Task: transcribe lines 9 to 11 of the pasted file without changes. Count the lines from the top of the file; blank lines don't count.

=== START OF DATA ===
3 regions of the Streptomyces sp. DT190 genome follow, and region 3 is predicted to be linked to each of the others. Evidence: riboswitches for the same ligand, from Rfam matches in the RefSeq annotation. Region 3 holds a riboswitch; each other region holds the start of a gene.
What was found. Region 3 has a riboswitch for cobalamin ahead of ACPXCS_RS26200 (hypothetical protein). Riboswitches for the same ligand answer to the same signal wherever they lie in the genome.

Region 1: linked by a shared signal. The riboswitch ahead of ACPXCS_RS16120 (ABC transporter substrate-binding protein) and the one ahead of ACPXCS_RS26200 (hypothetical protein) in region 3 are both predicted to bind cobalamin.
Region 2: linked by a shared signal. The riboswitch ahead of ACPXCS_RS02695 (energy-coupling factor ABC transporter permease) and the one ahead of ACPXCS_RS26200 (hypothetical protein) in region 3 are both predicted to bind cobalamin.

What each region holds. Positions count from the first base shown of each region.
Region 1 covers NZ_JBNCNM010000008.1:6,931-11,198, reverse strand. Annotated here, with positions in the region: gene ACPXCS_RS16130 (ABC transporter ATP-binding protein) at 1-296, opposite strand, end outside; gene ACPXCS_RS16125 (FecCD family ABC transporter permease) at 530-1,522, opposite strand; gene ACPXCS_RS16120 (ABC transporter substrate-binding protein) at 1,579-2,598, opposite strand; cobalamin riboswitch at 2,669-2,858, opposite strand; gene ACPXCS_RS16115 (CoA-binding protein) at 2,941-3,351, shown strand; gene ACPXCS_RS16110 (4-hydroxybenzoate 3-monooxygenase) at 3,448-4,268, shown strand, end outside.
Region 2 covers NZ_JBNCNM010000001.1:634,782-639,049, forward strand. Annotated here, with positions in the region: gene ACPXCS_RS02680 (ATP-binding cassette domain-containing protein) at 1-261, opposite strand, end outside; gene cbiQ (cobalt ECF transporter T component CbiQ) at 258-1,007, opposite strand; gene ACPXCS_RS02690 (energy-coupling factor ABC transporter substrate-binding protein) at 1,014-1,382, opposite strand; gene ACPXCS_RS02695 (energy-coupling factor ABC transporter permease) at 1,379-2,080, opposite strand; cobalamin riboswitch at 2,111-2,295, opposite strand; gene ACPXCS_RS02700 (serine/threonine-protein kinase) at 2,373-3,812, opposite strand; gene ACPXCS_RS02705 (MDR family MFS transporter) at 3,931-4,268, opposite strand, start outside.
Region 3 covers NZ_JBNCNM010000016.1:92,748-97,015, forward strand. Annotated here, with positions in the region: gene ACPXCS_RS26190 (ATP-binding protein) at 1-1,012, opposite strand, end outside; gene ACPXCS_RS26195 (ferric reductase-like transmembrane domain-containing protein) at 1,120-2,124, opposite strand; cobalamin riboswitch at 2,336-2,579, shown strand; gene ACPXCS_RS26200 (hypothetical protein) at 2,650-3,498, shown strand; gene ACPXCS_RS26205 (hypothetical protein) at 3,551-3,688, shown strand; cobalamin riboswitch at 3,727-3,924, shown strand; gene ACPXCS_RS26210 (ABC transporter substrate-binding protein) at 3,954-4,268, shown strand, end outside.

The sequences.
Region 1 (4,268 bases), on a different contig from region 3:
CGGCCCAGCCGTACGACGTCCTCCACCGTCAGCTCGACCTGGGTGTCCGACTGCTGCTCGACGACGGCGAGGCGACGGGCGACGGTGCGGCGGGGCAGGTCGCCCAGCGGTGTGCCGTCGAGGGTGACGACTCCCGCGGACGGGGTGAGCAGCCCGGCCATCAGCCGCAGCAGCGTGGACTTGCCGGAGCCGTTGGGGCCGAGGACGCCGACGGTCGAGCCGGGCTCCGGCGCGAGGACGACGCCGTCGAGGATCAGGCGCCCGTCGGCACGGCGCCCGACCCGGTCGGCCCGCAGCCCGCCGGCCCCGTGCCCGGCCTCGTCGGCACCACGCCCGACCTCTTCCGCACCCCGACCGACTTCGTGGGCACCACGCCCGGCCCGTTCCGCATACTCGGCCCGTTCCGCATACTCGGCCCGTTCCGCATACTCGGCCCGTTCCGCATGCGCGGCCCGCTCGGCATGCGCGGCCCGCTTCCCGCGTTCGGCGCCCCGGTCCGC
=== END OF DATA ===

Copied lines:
The sequences.
Region 1 (4,268 bases), on a different contig from region 3:
CGGCCCAGCCGTACGACGTCCTCCACCGTCAGCTCGACCTGGGTGTCCGACTGCTGCTCGACGACGGCGAGGCGACGGGCGACGGTGCGGCGGGGCAGGTCGCCCAGCGGTGTGCCGTCGAGGGTGACGACTCCCGCGGACGGGGTGAGCAGCCCGGCCATCAGCCGCAGCAGCGTGGACTTGCCGGAGCCGTTGGGGCCGAGGACGCCGACGGTCGAGCCGGGCTCCGGCGCGAGGACGACGCCGTCGAGGATCAGGCGCCCGTCGGCACGGCGCCCGACCCGGTCGGCCCGCAGCCCGCCGGCCCCGTGCCCGGCCTCGTCGGCACCACGCCCGACCTCTTCCGCACCCCGACCGACTTCGTGGGCACCACGCCCGGCCCGTTCCGCATACTCGGCCCGTTCCGCATACTCGGCCCGTTCCGCATACTCGGCCCGTTCCGCATGCGCGGCCCGCTCGGCATGCGCGGCCCGCTTCCCGCGTTCGGCGCCCCGGTCCGC